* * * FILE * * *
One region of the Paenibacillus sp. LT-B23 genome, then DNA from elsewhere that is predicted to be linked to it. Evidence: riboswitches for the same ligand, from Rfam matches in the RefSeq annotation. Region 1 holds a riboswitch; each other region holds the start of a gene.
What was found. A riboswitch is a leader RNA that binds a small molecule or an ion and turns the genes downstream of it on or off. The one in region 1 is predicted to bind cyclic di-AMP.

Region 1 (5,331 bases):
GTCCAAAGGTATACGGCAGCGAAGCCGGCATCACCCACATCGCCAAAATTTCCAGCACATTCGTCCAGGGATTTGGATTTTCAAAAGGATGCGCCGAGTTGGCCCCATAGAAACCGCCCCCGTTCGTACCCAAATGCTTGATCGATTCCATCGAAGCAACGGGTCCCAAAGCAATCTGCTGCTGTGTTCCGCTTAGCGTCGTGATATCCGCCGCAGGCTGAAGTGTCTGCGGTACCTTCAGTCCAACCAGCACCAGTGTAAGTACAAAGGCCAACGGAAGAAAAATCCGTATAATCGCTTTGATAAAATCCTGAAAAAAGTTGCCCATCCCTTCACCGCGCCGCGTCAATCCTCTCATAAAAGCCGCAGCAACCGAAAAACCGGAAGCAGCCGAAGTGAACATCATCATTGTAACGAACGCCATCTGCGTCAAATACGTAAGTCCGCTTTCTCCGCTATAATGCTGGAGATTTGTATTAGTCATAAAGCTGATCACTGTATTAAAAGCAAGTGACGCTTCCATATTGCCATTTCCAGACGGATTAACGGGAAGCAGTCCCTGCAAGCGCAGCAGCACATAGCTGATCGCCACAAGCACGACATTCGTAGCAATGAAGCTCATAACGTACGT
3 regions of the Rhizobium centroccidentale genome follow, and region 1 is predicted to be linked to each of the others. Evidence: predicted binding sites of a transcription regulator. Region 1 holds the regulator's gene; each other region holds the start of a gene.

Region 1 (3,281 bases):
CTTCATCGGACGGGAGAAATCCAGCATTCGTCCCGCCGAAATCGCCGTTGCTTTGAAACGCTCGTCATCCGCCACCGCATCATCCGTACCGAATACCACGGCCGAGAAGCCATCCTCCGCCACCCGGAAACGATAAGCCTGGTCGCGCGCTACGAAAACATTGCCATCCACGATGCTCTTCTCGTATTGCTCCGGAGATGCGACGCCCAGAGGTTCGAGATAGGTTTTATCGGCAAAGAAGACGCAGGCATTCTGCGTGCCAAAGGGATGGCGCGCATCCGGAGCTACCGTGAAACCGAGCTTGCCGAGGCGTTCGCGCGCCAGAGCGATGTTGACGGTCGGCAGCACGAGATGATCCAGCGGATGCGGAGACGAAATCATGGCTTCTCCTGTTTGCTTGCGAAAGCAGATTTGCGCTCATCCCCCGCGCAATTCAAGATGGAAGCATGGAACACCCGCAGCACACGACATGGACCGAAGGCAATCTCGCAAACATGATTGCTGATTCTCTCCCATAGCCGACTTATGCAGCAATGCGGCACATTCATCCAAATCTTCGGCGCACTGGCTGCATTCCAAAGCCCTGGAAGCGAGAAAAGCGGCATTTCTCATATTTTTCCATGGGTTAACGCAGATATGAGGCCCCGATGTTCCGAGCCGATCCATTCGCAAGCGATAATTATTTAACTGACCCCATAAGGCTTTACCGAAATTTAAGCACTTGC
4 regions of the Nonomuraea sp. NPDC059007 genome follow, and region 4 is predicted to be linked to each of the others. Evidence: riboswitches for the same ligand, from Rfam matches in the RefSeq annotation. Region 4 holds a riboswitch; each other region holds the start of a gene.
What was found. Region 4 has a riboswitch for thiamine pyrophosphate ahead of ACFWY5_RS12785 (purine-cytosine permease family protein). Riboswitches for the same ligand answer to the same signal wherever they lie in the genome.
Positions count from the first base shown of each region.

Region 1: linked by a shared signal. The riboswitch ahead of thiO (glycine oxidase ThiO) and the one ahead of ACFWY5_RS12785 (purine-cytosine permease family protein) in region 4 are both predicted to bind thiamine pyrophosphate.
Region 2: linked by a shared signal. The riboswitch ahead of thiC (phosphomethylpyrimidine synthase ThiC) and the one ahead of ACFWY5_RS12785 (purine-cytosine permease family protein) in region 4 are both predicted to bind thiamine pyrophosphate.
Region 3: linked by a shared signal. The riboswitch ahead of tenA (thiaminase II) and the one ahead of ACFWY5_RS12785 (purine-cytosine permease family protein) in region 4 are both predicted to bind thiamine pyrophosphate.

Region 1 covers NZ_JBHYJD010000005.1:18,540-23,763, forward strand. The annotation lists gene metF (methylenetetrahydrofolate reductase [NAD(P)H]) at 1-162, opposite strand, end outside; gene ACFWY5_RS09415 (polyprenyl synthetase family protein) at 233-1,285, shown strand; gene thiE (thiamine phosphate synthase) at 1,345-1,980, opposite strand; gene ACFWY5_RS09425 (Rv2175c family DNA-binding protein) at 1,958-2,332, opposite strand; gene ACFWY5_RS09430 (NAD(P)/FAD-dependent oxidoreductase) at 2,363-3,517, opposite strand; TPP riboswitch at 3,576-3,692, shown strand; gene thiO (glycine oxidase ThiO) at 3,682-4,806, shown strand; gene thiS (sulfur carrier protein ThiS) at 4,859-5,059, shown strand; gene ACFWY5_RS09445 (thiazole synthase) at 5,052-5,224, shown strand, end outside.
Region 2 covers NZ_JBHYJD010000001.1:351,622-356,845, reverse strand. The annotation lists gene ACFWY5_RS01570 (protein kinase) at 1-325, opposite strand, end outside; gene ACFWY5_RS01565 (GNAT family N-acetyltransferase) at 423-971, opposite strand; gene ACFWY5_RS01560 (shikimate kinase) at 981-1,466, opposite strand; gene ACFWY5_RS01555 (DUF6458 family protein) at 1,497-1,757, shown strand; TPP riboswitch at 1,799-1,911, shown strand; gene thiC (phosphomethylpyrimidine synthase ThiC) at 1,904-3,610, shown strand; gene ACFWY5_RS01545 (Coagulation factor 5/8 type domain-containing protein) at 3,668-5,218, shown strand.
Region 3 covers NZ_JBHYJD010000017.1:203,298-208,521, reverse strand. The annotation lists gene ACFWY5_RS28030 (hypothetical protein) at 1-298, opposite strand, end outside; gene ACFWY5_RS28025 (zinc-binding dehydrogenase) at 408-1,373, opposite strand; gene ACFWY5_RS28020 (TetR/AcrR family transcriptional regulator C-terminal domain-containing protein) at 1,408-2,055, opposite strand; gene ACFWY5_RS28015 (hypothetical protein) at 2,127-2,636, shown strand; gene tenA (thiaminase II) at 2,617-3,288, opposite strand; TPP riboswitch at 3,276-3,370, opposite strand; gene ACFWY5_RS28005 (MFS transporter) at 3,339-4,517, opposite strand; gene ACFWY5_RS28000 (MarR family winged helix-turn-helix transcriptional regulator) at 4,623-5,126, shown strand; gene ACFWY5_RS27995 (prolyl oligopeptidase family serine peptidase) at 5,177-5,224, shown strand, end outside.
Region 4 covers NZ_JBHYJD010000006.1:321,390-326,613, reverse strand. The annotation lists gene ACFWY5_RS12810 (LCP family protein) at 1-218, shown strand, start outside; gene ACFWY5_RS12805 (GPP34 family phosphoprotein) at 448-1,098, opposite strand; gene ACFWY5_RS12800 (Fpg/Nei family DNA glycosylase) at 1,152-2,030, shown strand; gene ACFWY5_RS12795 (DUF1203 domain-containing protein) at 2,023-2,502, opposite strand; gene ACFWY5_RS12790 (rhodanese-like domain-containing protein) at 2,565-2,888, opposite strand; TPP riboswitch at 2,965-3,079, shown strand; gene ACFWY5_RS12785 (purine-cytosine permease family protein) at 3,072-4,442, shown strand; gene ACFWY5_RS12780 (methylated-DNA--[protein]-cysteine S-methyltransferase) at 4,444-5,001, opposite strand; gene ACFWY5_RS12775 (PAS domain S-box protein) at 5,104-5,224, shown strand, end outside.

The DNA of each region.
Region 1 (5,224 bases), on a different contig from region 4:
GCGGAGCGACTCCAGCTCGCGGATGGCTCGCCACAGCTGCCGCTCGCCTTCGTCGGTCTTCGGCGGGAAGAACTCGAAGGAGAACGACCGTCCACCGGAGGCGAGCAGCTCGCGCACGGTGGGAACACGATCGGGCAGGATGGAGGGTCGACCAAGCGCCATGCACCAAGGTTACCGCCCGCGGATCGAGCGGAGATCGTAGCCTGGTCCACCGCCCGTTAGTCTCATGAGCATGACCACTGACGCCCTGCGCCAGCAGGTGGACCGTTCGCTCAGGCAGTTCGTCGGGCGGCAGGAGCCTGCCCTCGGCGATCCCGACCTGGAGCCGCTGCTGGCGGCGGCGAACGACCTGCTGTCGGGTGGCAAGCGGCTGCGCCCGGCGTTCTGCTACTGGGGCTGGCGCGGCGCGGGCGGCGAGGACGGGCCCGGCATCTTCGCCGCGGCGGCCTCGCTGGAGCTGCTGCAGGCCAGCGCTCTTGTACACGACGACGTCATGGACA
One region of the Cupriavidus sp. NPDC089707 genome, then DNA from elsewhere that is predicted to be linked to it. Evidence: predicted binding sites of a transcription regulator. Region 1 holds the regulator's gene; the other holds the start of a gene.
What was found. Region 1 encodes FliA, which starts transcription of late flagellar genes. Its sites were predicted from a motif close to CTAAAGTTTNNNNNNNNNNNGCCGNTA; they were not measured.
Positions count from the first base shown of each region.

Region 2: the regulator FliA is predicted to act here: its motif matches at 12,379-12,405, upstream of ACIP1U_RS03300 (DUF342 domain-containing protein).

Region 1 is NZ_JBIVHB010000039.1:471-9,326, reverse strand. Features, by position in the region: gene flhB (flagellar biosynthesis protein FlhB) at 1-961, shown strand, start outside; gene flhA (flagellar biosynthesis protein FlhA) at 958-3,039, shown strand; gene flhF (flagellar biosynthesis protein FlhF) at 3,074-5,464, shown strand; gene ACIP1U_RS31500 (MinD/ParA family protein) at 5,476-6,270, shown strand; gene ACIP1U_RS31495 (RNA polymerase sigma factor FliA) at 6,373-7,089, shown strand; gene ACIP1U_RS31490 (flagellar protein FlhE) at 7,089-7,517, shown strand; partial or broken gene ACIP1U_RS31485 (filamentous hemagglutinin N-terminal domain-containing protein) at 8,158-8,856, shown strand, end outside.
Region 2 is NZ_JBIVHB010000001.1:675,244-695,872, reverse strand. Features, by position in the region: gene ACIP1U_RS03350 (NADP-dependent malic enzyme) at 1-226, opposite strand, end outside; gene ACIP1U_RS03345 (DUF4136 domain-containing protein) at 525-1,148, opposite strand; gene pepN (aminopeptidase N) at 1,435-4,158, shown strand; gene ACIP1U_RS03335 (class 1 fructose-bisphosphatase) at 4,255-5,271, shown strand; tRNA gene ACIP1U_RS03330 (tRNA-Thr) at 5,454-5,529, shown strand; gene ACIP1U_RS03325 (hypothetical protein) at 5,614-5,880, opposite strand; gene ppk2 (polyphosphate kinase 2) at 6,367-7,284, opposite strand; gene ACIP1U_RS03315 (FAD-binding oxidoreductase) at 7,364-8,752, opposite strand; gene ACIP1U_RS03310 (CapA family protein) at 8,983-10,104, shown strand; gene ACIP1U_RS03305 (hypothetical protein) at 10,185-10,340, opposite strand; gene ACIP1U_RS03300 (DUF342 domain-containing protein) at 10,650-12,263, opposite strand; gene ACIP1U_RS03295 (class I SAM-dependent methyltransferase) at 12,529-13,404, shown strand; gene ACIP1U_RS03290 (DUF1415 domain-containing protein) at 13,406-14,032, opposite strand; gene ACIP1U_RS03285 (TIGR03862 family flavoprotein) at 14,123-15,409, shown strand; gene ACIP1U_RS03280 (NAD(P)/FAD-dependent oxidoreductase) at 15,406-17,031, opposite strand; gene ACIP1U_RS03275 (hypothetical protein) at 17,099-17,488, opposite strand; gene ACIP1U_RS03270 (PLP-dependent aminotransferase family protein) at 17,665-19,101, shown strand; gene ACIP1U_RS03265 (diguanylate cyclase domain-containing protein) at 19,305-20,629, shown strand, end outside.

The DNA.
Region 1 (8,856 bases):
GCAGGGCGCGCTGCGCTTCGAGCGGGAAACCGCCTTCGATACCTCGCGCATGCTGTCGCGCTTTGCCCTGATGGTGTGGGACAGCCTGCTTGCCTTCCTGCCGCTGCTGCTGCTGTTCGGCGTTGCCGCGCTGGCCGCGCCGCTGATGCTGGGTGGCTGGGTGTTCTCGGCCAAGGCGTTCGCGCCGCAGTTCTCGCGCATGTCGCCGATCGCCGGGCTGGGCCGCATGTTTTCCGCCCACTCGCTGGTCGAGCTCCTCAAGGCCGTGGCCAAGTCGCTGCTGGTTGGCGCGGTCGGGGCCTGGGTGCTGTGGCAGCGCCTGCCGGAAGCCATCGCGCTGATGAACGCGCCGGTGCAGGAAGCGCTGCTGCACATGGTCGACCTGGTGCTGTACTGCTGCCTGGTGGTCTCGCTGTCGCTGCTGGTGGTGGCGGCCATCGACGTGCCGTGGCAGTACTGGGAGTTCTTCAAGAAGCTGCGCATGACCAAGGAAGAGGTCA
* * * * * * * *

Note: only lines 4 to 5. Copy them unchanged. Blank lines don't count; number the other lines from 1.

GTCCAAAGGTATACGGCAGCGAAGCCGGCATCACCCACATCGCCAAAATTTCCAGCACATTCGTCCAGGGATTTGGATTTTCAAAAGGATGCGCCGAGTTGGCCCCATAGAAACCGCCCCCGTTCGTACCCAAATGCTTGATCGATTCCATCGAAGCAACGGGTCCCAAAGCAATCTGCTGCTGTGTTCCGCTTAGCGTCGTGATATCCGCCGCAGGCTGAAGTGTCTGCGGTACCTTCAGTCCAACCAGCACCAGTGTAAGTACAAAGGCCAACGGAAGAAAAATCCGTATAATCGCTTTGATAAAATCCTGAAAAAAGTTGCCCATCCCTTCACCGCGCCGCGTCAATCCTCTCATAAAAGCCGCAGCAACCGAAAAACCGGAAGCAGCCGAAGTGAACATCATCATTGTAACGAACGCCATCTGCGTCAAATACGTAAGTCCGCTTTCTCCGCTATAATGCTGGAGATTTGTATTAGTCATAAAGCTGATCACTGTATTAAAAGCAAGTGACGCTTCCATATTGCCATTTCCAGACGGATTAACGGGAAGCAGTCCCTGCAAGCGCAGCAGCACATAGCTGATCGCCACAAGCACGACATTCGTAGCAATGAAGCTCATAACGTACGT
3 regions of the Rhizobium centroccidentale genome follow, and region 1 is predicted to be linked to each of the others. Evidence: predicted binding sites of a transcription regulator. Region 1 holds the regulator's gene; each other region holds the start of a gene.